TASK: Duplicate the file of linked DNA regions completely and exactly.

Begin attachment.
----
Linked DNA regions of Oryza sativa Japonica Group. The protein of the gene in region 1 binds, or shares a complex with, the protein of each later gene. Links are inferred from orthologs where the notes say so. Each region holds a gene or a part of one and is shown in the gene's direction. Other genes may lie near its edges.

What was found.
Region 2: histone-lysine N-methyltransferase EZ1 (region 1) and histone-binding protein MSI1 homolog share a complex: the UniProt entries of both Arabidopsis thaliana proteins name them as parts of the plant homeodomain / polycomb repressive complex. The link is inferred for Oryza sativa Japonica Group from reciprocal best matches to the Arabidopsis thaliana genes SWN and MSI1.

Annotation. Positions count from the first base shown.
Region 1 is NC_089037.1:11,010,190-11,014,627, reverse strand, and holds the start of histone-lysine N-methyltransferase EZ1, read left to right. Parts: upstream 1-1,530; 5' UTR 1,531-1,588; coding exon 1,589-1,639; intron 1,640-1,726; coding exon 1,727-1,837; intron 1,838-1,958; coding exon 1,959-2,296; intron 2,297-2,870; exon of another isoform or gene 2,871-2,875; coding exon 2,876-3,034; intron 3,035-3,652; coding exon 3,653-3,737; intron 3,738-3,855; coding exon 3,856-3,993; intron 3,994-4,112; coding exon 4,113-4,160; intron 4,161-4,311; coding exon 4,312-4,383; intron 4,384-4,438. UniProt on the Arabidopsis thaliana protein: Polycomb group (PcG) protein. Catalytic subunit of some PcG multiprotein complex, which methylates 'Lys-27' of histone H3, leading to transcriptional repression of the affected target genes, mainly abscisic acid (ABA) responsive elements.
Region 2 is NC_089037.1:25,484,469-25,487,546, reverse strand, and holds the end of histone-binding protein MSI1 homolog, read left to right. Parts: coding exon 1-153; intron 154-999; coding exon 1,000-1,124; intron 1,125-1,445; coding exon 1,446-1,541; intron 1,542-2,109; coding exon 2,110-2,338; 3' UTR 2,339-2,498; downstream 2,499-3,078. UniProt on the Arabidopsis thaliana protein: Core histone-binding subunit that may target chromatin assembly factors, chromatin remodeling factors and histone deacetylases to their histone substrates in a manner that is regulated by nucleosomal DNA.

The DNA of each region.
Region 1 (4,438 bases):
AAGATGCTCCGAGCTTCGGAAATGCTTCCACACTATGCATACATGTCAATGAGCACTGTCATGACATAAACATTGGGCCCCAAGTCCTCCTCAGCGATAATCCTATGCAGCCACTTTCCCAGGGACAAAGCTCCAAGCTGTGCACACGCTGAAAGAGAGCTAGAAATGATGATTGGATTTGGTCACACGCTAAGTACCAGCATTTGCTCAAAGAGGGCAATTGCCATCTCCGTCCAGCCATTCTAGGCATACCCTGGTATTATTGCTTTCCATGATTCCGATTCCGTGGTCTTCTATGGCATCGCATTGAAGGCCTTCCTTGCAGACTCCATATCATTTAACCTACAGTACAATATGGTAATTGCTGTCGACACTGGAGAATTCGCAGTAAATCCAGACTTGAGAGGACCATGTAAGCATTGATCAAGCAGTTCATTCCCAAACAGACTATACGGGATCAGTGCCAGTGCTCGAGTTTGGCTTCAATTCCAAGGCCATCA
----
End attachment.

Linked DNA regions of Oryza sativa Japonica Group. The protein of the gene in region 1 binds, or shares a complex with, the protein of each later gene. Links are inferred from orthologs where the notes say so. Each region holds a gene or a part of one and is shown in the gene's direction. Other genes may lie near its edges.

What was found.
Region 2: histone-lysine N-methyltransferase EZ1 (region 1) and histone-binding protein MSI1 homolog share a complex: the UniProt entries of both Arabidopsis thaliana proteins name them as parts of the plant homeodomain / polycomb repressive complex. The link is inferred for Oryza sativa Japonica Group from reciprocal best matches to the Arabidopsis thaliana genes SWN and MSI1.

Annotation. Positions count from the first base shown.
Region 1 is NC_089037.1:11,010,190-11,014,627, reverse strand, and holds the start of histone-lysine N-methyltransferase EZ1, read left to right. Parts: upstream 1-1,530; 5' UTR 1,531-1,588; coding exon 1,589-1,639; intron 1,640-1,726; coding exon 1,727-1,837; intron 1,838-1,958; coding exon 1,959-2,296; intron 2,297-2,870; exon of another isoform or gene 2,871-2,875; coding exon 2,876-3,034; intron 3,035-3,652; coding exon 3,653-3,737; intron 3,738-3,855; coding exon 3,856-3,993; intron 3,994-4,112; coding exon 4,113-4,160; intron 4,161-4,311; coding exon 4,312-4,383; intron 4,384-4,438. UniProt on the Arabidopsis thaliana protein: Polycomb group (PcG) protein. Catalytic subunit of some PcG multiprotein complex, which methylates 'Lys-27' of histone H3, leading to transcriptional repression of the affected target genes, mainly abscisic acid (ABA) responsive elements.
Region 2 is NC_089037.1:25,484,469-25,487,546, reverse strand, and holds the end of histone-binding protein MSI1 homolog, read left to right. Parts: coding exon 1-153; intron 154-999; coding exon 1,000-1,124; intron 1,125-1,445; coding exon 1,446-1,541; intron 1,542-2,109; coding exon 2,110-2,338; 3' UTR 2,339-2,498; downstream 2,499-3,078. UniProt on the Arabidopsis thaliana protein: Core histone-binding subunit that may target chromatin assembly factors, chromatin remodeling factors and histone deacetylases to their histone substrates in a manner that is regulated by nucleosomal DNA.

The DNA of each region.
Region 1 (4,438 bases):
AAGATGCTCCGAGCTTCGGAAATGCTTCCACACTATGCATACATGTCAATGAGCACTGTCATGACATAAACATTGGGCCCCAAGTCCTCCTCAGCGATAATCCTATGCAGCCACTTTCCCAGGGACAAAGCTCCAAGCTGTGCACACGCTGAAAGAGAGCTAGAAATGATGATTGGATTTGGTCACACGCTAAGTACCAGCATTTGCTCAAAGAGGGCAATTGCCATCTCCGTCCAGCCATTCTAGGCATACCCTGGTATTATTGCTTTCCATGATTCCGATTCCGTGGTCTTCTATGGCATCGCATTGAAGGCCTTCCTTGCAGACTCCATATCATTTAACCTACAGTACAATATGGTAATTGCTGTCGACACTGGAGAATTCGCAGTAAATCCAGACTTGAGAGGACCATGTAAGCATTGATCAAGCAGTTCATTCCCAAACAGACTATACGGGATCAGTGCCAGTGCTCGAGTTTGGCTTCAATTCCAAGGCCATCA